LOCKPORT – Former Lockport resident Robin Hoch chose a tough path, following her father into the steamfitters union.
Now, at age 50, she has had a varied career as a steamfitter and entrepreneur. She is the owner of Performance Solutions Services, where she is a consultant for construction projects, and is also the co-owner of Niagara River Cruises. She continues to thank her father, the late Robert G. Hoch, who started her down her career path, with an annual fundraising walk dedicated to his memory.
Hoch lived in Lockport for 17 years and then moved to Grand Island in 2008. She started a memory walk along the Niagara River in her father’s name in 2010. This year, for the first time, the walk will be sponsored by Niagara Hospice and move to the hospice grounds, 4675 Sunset Drive. It will be held from 1 to 3 p.m. Saturday.
Hoch said she started the walk to give back.
“My father died in 1993, but he had a love for the outdoors,” she said. “He loved to snowmobile. He loved to boat. He was a hunter. This a great way to remember that person one day a year, think about them, celebrate, reminisce with everyone who has experienced a loss. It doesn’t have to be someone who was in hospice. It’s for anybody.”
How did the memory walk get started?
I lived in Grand Island and started the memory walk in honor of my father. We had done it for five years along the Niagara River. We were successful in raising almost $50,000 for the Erie County hospice. I made a decision last year not to do it anymore, because of my schedule and work load, and told everybody it was the fifth and final. A friend of mine knew Mary Brennan Taylor (vice president of programming at the YWCA and a Niagara Hospice board member). She was there and we talked. Later I heard she was interested in taking the event over. Erie County hospice couldn’t find anyone to take it over and Mary said they were interested. They asked my family to be co-chairs. It’s been great so far. Like we did with mine, you can snowshoe or ski or just walk it. Niagara County Hospice has amazing grounds. They are going to make a trail around the grounds and they are going to put memory signs all around the route. It’s around one and a half to two miles.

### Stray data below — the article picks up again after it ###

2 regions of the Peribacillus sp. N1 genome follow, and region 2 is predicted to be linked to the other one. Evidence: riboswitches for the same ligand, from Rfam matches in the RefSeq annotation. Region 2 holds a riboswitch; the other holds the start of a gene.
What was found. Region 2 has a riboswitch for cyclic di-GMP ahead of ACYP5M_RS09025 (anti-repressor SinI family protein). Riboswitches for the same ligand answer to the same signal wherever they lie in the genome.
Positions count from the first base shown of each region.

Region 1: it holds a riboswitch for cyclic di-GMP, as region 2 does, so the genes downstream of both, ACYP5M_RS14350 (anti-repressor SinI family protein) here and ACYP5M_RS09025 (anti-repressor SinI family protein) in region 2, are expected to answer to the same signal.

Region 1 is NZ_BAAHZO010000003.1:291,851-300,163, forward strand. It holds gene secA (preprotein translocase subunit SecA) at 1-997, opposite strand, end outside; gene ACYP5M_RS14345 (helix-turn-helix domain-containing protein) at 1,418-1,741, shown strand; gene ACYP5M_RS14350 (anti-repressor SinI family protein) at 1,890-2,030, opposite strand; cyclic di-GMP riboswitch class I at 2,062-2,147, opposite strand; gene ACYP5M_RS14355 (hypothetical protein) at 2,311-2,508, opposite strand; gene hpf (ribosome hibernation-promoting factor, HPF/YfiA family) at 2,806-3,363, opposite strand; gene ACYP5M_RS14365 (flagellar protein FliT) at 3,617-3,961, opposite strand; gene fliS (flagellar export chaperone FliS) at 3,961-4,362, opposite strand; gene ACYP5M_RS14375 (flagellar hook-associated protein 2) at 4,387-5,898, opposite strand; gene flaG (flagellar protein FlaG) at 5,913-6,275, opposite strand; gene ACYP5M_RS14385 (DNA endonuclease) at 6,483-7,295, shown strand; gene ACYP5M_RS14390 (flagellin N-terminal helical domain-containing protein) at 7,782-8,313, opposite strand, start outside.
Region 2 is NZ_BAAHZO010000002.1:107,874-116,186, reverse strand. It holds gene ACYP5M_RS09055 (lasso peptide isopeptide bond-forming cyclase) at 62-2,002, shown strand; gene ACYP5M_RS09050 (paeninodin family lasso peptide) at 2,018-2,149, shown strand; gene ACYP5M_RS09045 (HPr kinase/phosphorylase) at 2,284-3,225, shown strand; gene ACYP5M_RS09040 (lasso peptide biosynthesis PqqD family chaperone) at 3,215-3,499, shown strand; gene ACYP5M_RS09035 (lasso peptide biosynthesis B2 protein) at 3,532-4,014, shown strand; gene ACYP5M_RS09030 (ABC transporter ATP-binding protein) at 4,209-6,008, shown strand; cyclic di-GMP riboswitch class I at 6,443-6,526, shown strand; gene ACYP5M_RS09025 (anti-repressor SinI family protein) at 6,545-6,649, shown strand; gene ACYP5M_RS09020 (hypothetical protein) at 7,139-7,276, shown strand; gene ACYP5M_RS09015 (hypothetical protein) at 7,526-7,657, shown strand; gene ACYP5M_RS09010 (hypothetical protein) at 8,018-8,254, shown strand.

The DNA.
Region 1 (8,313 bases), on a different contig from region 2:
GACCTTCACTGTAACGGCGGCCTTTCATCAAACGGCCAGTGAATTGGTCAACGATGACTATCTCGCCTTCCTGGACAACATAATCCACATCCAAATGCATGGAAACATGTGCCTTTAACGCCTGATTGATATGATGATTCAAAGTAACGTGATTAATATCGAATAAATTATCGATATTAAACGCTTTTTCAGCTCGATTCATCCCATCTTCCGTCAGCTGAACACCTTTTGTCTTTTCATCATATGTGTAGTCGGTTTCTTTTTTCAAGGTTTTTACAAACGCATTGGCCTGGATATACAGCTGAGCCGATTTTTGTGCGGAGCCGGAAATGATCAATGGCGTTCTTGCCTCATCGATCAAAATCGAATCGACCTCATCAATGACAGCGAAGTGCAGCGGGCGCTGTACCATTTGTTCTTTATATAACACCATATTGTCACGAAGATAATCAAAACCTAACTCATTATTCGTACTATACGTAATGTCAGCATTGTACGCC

You don’t have to be into 5Ks. It’s more about getting out and enjoying the atmosphere and what the walk is about.
Why did you pick a winter walk?
There’s so many 5Ks and family events in the summer. I always remembered that after the Super Bowl, what do you do until spring? So we decided after the Super Bowl we would have a memory walk. It brings all kinds of people together. We’ve all lost somebody.
You must have been close to your dad.
I was. He was just 53 when he died. He died of a massive heart attack, but he had been battling cancer since he was 47 and the chemo at that time was very experimental.
What is your profession?
I’m an entrepreneur. I have two businesses, one as a consultant doing construction management services for commercial projects. My background is as a union steamfitter for 20 years. So I was a certified welder and I worked on all kinds of commercial projects. I was the first female foreman.
That’s kind of unusual for women to be in this field.
When I started back in the late ’80s, it was very few and far between to see a woman in the field or in the trades.
Was that tough, to get respect from the men you worked with?
It was definitely a tough row to sow. You had to be strong and prove yourself. It was interesting to prove yourself to yourself, but then you felt that you were one of only a few other females in our trade and you constantly had to make sure (you represented other women). That’s why I got into welding, because it was kind of an art. I thought if I could do this I could do one more thing than half the guys in our local who couldn’t weld.